The more I look through the pictures that make up my past and those of my family members, the more I realize the value of those pictures. So many people don’t have those old family pictures and if they do, they don’t know who they are or what they were like, unless they happened to have someone like my Uncle Bill, who was meticulous in recording the past. He spent much of his life talking to people who knew our ancestors so that he could document as much information as he could. His work, like the old pictures are more than valuable…they are pure gold.
A while back, my daughter, Amy saw a picture of four hands forming a square. They were four generations of a family and that struck her as very special. So the next time we were all together, we took the pictures that were like those she had seen. We were very pleased with how the pictures looked. It was a very different way to do generational pictures.
I started thinking about what those hands represent. They represent the past, present, and future of our family. Yes, you could say that my mother’s hand is the past, but then so is mine, Amy’s and even Shai’s. Parts of our lives are in the past and part of our lives are in the present, and yes, parts of our lives are in the future. Within those hands is the hope of the future and the wisdom of the past. Our mistakes are now living in the past, and the future is what we will make of it. The choice is really ours.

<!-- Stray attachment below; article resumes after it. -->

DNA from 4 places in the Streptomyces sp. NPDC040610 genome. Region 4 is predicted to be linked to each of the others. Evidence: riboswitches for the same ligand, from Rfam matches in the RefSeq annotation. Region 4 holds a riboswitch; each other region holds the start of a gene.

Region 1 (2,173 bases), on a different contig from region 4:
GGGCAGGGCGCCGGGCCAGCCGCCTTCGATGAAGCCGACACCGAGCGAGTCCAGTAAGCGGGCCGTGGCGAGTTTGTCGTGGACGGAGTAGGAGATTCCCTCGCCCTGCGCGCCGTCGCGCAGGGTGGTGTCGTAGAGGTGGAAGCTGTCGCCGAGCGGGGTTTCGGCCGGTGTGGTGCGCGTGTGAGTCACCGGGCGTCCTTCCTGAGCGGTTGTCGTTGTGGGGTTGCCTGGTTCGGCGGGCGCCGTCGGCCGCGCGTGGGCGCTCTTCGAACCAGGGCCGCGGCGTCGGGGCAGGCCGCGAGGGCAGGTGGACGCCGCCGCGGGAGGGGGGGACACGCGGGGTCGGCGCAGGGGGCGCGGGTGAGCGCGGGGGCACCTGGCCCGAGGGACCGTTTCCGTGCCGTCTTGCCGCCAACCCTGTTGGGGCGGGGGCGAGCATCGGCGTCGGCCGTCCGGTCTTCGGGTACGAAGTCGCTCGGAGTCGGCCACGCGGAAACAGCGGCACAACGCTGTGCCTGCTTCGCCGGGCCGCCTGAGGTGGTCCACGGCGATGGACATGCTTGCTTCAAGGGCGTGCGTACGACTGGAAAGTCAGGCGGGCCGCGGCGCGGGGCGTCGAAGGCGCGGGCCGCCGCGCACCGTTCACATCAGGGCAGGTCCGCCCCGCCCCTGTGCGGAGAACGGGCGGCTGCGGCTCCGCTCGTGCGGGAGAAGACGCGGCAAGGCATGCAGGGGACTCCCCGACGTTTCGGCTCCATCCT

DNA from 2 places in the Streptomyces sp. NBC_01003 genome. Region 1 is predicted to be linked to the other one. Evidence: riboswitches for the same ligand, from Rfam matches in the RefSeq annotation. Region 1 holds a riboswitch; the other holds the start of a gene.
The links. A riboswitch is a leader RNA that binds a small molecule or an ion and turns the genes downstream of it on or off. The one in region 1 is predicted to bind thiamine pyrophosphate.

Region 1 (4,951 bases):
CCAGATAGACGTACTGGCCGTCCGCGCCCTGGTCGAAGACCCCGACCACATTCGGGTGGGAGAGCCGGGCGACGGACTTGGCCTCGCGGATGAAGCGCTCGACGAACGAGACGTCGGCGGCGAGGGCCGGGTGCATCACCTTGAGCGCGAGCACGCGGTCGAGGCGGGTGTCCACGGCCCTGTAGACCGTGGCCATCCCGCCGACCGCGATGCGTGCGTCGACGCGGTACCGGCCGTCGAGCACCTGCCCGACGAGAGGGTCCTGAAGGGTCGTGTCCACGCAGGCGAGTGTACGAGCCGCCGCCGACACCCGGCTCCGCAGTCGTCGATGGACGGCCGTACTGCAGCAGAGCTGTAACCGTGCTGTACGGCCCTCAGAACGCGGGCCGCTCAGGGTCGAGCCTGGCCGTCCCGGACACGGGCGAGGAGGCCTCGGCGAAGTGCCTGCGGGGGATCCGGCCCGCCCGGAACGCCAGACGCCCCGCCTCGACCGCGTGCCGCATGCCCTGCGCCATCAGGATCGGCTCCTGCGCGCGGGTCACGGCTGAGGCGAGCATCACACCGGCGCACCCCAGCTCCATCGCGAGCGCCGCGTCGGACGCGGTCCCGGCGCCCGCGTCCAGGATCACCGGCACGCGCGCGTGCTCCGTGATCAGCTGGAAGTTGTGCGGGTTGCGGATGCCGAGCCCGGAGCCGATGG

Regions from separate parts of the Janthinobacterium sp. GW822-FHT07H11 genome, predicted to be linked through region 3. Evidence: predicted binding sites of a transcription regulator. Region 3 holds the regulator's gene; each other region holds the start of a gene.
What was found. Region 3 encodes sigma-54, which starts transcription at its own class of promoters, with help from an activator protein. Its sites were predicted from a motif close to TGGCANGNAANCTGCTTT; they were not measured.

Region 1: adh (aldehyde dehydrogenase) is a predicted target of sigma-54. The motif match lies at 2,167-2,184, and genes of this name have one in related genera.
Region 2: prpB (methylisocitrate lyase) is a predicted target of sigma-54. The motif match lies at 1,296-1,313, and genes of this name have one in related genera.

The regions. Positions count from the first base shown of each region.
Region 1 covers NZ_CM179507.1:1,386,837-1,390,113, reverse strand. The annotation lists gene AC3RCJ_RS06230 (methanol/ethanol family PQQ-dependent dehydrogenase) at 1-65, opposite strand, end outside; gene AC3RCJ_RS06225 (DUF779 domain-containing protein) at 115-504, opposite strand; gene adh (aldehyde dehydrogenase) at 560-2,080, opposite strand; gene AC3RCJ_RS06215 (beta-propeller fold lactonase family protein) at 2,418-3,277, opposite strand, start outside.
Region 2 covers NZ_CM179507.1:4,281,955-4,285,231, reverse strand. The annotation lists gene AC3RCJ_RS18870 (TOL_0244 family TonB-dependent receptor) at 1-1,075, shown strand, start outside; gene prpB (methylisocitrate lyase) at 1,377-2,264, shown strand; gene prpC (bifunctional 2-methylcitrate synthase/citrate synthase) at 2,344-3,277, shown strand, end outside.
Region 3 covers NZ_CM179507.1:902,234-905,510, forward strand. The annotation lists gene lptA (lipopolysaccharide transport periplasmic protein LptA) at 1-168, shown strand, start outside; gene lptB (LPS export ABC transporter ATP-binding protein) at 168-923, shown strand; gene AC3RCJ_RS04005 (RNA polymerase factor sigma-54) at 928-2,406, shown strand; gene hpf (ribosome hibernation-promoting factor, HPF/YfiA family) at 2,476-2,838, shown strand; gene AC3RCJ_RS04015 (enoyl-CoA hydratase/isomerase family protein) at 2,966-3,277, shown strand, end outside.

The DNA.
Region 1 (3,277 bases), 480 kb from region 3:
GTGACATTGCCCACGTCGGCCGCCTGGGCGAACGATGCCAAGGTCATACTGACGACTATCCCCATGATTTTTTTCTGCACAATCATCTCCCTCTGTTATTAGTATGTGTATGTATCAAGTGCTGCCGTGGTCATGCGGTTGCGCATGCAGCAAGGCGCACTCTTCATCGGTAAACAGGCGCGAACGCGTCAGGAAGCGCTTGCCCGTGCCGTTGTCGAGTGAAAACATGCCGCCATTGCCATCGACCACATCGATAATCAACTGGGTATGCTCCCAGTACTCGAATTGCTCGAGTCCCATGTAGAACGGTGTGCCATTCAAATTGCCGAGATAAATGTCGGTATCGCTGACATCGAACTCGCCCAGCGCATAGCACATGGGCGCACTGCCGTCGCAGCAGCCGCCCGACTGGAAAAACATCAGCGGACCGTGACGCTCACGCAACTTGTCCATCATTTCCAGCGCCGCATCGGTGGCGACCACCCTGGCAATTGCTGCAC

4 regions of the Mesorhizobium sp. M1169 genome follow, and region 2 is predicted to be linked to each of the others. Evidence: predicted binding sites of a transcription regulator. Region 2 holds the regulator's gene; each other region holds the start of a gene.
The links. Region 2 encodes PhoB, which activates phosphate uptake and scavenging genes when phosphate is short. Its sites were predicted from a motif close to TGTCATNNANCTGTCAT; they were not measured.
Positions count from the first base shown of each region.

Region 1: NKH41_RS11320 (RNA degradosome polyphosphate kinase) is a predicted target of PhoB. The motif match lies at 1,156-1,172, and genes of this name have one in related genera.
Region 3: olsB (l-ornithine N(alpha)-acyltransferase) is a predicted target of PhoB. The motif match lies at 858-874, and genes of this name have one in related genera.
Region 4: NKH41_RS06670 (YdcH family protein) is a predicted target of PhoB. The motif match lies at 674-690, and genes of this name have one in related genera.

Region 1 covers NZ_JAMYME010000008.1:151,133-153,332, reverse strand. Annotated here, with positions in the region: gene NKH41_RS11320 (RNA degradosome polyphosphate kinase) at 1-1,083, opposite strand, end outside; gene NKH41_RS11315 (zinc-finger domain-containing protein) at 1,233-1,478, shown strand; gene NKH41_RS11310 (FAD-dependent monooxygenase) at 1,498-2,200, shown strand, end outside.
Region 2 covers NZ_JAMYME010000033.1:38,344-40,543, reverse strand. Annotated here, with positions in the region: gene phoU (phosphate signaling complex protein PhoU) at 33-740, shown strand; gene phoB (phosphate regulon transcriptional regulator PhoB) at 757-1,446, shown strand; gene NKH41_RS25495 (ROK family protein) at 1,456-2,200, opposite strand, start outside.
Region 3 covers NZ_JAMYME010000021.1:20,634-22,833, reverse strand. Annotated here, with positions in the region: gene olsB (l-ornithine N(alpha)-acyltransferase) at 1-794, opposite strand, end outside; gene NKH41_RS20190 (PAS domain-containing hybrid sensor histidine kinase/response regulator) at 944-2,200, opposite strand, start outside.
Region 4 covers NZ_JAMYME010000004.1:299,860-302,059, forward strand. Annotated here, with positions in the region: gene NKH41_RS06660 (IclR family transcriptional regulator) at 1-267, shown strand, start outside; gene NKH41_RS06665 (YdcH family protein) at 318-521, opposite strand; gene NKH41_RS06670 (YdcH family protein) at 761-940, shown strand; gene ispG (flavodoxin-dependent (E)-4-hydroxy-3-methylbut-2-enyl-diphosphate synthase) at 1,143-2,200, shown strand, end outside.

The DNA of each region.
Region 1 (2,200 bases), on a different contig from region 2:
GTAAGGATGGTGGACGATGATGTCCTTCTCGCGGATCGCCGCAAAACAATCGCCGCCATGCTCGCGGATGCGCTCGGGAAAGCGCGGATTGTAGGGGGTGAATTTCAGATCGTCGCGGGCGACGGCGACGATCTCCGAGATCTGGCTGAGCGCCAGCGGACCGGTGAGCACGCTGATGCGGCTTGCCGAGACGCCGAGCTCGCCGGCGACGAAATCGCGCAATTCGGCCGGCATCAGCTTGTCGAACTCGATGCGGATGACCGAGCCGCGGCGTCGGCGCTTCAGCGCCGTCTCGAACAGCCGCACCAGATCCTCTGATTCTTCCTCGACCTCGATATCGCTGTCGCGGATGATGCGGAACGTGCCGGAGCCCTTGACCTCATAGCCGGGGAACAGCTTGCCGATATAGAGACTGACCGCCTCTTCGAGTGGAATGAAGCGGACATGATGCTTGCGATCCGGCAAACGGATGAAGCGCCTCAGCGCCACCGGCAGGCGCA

Those hand have done so many different things. They have cuddled new life and changed diapers, shaping the future with their loving touch. They have been the disciplinarian of young lives, teaching responsibility and respect for others. They have played and worked…held books and babies. Everything we do, in some way includes our hands. They have shaped what we are. Some hands are calloused…the hands of a manual laborer. Some are soft, possibly the hands of an office worker. Some are dry from too much soap and water, possibly the hands of a nurse or caregiver. Some hands are permanently stained with oil or paint, while some are soft and manicured. It all depends on what things are going on in their lives.
So much can be seen in our hands, whether it is physically seen, or simply seen because you know the person. Our hands are so expressive of who we are, and when you look at four generations of hands, you can see all the differences that you know exist between the hand’s owners. It was such a good idea to take the picture, because it will always be a reminder of the past, present and future of who we were, are and will be.
Sometimes in life, you find yourself receiving a treasure so priceless that it overwhelms you. I have been so blessed several times, and yet, each new blessing finds me as overwhelmed as the last one, or even the first one. I’m sure that you are wondering what I would have that is priceless. You might find yourself surprised, but it is old photographs…lots of them. I have received old photographs from my mom’s family, my dad’s family, and from both of Bob’s parents families. The latest priceless treasure came in the form of old photographs in my Grandma Spencer’s photo album.
While visiting my cousin, Shirley this past week, she brought out an album for us to see. I had no idea the album existed. We had not seen my cousin for a number of years, and the album had been given to her mother upon her grandmother’s death. Then it was given to Shirley upon her mother’s death. It had been in her possession since 1992, and now, 21 years later, during our visit, we were able to look through its contents together, and we were all very excited by what we found.